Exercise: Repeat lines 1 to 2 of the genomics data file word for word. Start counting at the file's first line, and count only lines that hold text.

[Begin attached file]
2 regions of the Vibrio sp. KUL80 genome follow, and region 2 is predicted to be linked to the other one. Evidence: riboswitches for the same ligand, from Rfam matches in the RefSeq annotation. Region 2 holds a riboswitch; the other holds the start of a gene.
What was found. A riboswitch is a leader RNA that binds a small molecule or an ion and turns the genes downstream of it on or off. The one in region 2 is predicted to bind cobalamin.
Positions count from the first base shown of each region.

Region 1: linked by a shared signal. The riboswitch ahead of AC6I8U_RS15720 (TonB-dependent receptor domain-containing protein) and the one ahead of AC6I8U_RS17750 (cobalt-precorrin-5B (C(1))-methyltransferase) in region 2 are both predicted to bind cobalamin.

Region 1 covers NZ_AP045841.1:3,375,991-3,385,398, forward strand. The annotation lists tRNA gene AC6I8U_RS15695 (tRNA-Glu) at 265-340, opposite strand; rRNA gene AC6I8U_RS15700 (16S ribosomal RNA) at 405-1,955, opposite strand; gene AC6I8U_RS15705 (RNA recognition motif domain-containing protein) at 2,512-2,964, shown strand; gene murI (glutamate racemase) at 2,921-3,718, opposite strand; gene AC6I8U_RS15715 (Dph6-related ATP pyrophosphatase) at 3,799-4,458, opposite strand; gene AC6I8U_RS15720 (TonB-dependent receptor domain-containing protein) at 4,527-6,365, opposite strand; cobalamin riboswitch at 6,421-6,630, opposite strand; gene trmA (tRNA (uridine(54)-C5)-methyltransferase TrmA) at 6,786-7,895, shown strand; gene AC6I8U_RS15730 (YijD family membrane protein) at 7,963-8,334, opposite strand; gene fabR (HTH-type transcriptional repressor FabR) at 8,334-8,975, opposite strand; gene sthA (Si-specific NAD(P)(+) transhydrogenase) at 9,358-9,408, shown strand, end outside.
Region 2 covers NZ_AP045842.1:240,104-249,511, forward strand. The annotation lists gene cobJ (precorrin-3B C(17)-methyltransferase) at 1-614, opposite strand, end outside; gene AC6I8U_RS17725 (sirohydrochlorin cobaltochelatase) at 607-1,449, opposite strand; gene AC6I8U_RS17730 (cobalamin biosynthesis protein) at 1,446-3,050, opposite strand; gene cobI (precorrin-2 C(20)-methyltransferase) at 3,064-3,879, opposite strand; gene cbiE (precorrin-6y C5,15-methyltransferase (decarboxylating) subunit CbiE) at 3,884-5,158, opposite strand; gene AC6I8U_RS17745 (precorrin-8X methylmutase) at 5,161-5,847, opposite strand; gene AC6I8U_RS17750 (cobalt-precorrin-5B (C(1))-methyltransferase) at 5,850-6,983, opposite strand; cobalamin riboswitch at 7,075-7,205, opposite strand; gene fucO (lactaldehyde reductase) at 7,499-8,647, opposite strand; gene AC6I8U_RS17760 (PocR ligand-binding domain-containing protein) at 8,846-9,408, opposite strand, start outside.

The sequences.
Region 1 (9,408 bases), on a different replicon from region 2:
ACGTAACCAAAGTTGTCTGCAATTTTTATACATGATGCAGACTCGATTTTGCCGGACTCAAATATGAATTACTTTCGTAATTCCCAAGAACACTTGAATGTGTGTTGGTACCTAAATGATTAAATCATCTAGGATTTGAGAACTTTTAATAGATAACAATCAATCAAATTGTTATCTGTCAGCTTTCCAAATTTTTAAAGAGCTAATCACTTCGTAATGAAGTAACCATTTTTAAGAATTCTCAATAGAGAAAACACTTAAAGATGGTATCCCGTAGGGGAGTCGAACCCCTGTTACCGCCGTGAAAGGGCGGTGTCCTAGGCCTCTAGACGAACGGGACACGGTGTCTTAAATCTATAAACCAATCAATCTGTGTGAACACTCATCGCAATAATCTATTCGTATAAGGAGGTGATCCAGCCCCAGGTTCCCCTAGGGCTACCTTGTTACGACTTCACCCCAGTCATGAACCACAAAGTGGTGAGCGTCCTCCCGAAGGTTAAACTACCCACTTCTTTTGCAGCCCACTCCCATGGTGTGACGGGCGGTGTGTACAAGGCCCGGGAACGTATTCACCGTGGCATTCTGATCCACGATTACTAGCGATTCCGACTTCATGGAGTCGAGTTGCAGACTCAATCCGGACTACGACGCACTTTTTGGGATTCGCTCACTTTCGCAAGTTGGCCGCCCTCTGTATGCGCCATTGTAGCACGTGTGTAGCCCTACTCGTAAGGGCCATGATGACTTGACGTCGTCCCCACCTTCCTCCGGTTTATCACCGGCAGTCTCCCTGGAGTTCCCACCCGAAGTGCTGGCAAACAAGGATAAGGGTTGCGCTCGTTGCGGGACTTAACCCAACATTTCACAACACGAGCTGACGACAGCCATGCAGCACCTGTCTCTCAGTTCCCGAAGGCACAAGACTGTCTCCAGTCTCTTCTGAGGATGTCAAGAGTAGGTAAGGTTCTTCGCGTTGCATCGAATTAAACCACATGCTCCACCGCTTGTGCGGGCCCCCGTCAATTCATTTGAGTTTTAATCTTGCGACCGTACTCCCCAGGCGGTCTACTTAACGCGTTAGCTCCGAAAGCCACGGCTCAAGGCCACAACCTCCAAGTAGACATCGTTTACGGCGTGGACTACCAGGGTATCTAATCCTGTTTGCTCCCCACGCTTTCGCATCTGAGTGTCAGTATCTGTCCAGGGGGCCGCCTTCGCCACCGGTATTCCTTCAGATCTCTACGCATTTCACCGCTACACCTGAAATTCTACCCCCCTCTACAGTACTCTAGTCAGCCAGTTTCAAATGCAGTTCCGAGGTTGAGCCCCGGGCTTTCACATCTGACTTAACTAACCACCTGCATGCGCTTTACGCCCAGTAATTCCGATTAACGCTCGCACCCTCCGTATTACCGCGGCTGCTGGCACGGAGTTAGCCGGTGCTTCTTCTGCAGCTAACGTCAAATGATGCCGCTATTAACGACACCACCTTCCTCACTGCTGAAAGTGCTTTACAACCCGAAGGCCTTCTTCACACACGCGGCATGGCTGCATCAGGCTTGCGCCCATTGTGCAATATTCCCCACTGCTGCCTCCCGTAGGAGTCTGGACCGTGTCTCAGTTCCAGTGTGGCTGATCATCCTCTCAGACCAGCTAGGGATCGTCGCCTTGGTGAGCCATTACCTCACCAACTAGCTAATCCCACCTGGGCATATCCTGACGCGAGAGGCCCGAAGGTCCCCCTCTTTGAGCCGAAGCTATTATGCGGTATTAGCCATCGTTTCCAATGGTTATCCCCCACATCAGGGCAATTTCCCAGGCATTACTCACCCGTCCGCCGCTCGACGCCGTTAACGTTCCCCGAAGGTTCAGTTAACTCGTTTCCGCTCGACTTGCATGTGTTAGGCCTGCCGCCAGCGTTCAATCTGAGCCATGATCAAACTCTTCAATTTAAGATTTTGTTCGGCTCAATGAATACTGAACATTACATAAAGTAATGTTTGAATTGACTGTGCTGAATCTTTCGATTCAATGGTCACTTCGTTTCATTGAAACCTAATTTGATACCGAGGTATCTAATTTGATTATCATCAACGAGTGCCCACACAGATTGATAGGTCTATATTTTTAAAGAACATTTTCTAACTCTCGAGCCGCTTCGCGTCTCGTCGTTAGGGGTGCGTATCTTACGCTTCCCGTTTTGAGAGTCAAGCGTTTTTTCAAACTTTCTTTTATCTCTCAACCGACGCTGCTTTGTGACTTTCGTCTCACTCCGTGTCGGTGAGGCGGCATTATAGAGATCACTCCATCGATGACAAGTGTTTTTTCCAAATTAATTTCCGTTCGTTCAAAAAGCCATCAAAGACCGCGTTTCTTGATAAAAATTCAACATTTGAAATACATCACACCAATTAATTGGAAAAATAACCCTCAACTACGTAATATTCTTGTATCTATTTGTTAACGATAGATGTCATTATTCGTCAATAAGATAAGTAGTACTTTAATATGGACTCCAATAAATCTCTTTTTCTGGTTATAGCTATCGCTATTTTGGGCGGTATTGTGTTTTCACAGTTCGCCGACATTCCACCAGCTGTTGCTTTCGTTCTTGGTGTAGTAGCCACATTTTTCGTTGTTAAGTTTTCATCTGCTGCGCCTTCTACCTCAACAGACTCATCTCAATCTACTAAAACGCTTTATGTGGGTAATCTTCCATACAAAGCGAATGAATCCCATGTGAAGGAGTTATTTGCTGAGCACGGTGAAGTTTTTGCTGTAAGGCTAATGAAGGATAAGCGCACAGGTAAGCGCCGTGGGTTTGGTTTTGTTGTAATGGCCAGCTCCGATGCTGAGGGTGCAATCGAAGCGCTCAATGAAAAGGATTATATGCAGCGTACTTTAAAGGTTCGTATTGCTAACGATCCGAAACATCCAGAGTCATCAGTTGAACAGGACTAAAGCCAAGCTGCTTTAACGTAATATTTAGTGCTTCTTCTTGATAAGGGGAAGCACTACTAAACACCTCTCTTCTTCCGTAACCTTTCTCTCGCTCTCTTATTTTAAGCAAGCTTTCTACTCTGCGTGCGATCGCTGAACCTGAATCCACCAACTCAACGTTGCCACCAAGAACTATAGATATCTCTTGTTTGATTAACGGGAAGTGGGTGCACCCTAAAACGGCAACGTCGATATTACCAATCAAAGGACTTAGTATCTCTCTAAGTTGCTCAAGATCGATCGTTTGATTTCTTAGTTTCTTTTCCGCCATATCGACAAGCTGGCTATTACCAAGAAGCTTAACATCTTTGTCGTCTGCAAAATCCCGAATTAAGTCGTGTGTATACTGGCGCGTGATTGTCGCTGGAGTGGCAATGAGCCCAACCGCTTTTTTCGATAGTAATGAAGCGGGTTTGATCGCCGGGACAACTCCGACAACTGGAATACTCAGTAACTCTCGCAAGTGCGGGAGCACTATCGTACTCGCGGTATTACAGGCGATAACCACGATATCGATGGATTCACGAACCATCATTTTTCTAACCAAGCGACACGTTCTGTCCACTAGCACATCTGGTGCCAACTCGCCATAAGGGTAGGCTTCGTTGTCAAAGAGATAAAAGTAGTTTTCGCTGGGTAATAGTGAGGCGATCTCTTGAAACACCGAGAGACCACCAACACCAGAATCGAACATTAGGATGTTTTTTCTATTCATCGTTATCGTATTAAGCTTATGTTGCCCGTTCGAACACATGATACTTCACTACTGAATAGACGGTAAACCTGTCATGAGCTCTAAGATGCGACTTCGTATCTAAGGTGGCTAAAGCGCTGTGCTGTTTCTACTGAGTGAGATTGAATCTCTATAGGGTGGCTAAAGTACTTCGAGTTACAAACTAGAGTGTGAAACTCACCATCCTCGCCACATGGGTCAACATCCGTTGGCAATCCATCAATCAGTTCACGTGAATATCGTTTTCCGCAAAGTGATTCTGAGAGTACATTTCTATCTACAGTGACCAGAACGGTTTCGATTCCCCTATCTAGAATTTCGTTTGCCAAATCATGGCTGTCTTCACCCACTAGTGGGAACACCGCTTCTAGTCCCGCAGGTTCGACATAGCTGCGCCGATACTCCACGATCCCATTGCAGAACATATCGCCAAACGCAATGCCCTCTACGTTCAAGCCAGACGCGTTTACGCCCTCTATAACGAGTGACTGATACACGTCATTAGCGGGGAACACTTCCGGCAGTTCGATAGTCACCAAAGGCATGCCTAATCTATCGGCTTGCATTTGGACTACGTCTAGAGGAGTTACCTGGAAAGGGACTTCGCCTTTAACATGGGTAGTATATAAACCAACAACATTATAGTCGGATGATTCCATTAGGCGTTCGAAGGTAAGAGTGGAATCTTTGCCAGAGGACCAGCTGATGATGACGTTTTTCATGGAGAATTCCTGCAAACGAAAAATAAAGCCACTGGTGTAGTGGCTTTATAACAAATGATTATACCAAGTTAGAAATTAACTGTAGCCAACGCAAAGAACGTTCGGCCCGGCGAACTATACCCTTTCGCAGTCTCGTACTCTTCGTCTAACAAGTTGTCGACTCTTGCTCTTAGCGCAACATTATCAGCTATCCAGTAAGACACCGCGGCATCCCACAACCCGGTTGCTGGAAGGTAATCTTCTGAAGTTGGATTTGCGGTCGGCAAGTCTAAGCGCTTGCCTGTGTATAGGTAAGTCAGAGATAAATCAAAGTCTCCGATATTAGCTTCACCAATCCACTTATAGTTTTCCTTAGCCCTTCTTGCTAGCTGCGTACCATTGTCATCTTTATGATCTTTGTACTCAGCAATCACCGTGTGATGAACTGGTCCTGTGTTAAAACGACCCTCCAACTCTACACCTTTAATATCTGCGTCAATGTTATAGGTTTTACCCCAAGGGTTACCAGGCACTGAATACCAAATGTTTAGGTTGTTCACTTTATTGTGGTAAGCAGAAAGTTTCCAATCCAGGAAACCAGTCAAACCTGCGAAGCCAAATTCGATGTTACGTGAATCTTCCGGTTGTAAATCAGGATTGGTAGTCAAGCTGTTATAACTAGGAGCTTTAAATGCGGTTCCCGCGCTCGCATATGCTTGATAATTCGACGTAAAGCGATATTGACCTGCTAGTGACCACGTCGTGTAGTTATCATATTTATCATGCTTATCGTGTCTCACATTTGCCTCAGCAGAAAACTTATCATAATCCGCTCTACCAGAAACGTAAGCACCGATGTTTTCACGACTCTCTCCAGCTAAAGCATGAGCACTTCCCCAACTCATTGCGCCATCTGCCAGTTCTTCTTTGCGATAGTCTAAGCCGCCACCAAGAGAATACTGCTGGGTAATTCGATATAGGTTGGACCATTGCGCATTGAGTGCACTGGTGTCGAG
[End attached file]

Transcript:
2 regions of the Vibrio sp. KUL80 genome follow, and region 2 is predicted to be linked to the other one. Evidence: riboswitches for the same ligand, from Rfam matches in the RefSeq annotation. Region 2 holds a riboswitch; the other holds the start of a gene.
What was found. A riboswitch is a leader RNA that binds a small molecule or an ion and turns the genes downstream of it on or off. The one in region 2 is predicted to bind cobalamin.